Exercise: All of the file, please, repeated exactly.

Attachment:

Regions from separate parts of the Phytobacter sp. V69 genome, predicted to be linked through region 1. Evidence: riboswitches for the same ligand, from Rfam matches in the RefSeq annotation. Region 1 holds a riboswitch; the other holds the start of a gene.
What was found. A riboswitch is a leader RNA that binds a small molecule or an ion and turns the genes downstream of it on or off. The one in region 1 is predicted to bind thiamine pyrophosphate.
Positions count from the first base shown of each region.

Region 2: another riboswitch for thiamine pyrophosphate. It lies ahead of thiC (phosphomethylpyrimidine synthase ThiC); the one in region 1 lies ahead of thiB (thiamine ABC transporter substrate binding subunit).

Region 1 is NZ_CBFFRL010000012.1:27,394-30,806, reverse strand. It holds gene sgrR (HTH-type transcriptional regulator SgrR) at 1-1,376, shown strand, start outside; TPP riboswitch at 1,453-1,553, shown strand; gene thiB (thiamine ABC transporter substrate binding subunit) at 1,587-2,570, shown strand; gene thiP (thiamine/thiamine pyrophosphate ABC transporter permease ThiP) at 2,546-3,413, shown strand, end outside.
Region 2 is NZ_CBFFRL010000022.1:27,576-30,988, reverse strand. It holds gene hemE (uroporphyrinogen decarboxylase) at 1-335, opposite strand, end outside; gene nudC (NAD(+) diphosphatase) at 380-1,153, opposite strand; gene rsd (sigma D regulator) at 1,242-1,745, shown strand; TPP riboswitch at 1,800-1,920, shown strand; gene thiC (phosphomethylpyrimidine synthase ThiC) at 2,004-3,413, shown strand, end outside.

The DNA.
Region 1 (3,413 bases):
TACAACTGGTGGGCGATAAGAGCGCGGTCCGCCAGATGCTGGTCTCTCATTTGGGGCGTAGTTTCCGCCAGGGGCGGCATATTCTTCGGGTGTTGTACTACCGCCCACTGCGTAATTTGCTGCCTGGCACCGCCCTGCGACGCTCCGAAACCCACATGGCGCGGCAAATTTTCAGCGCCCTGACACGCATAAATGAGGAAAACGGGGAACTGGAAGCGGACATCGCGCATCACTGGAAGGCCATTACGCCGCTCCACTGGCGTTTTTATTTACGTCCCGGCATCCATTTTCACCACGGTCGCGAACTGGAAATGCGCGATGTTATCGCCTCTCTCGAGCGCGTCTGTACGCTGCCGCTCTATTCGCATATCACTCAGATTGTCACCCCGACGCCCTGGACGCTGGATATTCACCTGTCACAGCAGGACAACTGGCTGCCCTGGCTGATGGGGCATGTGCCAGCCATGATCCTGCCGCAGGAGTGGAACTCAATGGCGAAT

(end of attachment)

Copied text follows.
Regions from separate parts of the Phytobacter sp. V69 genome, predicted to be linked through region 1. Evidence: riboswitches for the same ligand, from Rfam matches in the RefSeq annotation. Region 1 holds a riboswitch; the other holds the start of a gene.
What was found. A riboswitch is a leader RNA that binds a small molecule or an ion and turns the genes downstream of it on or off. The one in region 1 is predicted to bind thiamine pyrophosphate.
Positions count from the first base shown of each region.

Region 2: another riboswitch for thiamine pyrophosphate. It lies ahead of thiC (phosphomethylpyrimidine synthase ThiC); the one in region 1 lies ahead of thiB (thiamine ABC transporter substrate binding subunit).

Region 1 is NZ_CBFFRL010000012.1:27,394-30,806, reverse strand. It holds gene sgrR (HTH-type transcriptional regulator SgrR) at 1-1,376, shown strand, start outside; TPP riboswitch at 1,453-1,553, shown strand; gene thiB (thiamine ABC transporter substrate binding subunit) at 1,587-2,570, shown strand; gene thiP (thiamine/thiamine pyrophosphate ABC transporter permease ThiP) at 2,546-3,413, shown strand, end outside.
Region 2 is NZ_CBFFRL010000022.1:27,576-30,988, reverse strand. It holds gene hemE (uroporphyrinogen decarboxylase) at 1-335, opposite strand, end outside; gene nudC (NAD(+) diphosphatase) at 380-1,153, opposite strand; gene rsd (sigma D regulator) at 1,242-1,745, shown strand; TPP riboswitch at 1,800-1,920, shown strand; gene thiC (phosphomethylpyrimidine synthase ThiC) at 2,004-3,413, shown strand, end outside.

The DNA.
Region 1 (3,413 bases):
TACAACTGGTGGGCGATAAGAGCGCGGTCCGCCAGATGCTGGTCTCTCATTTGGGGCGTAGTTTCCGCCAGGGGCGGCATATTCTTCGGGTGTTGTACTACCGCCCACTGCGTAATTTGCTGCCTGGCACCGCCCTGCGACGCTCCGAAACCCACATGGCGCGGCAAATTTTCAGCGCCCTGACACGCATAAATGAGGAAAACGGGGAACTGGAAGCGGACATCGCGCATCACTGGAAGGCCATTACGCCGCTCCACTGGCGTTTTTATTTACGTCCCGGCATCCATTTTCACCACGGTCGCGAACTGGAAATGCGCGATGTTATCGCCTCTCTCGAGCGCGTCTGTACGCTGCCGCTCTATTCGCATATCACTCAGATTGTCACCCCGACGCCCTGGACGCTGGATATTCACCTGTCACAGCAGGACAACTGGCTGCCCTGGCTGATGGGGCATGTGCCAGCCATGATCCTGCCGCAGGAGTGGAACTCAATGGCGAAT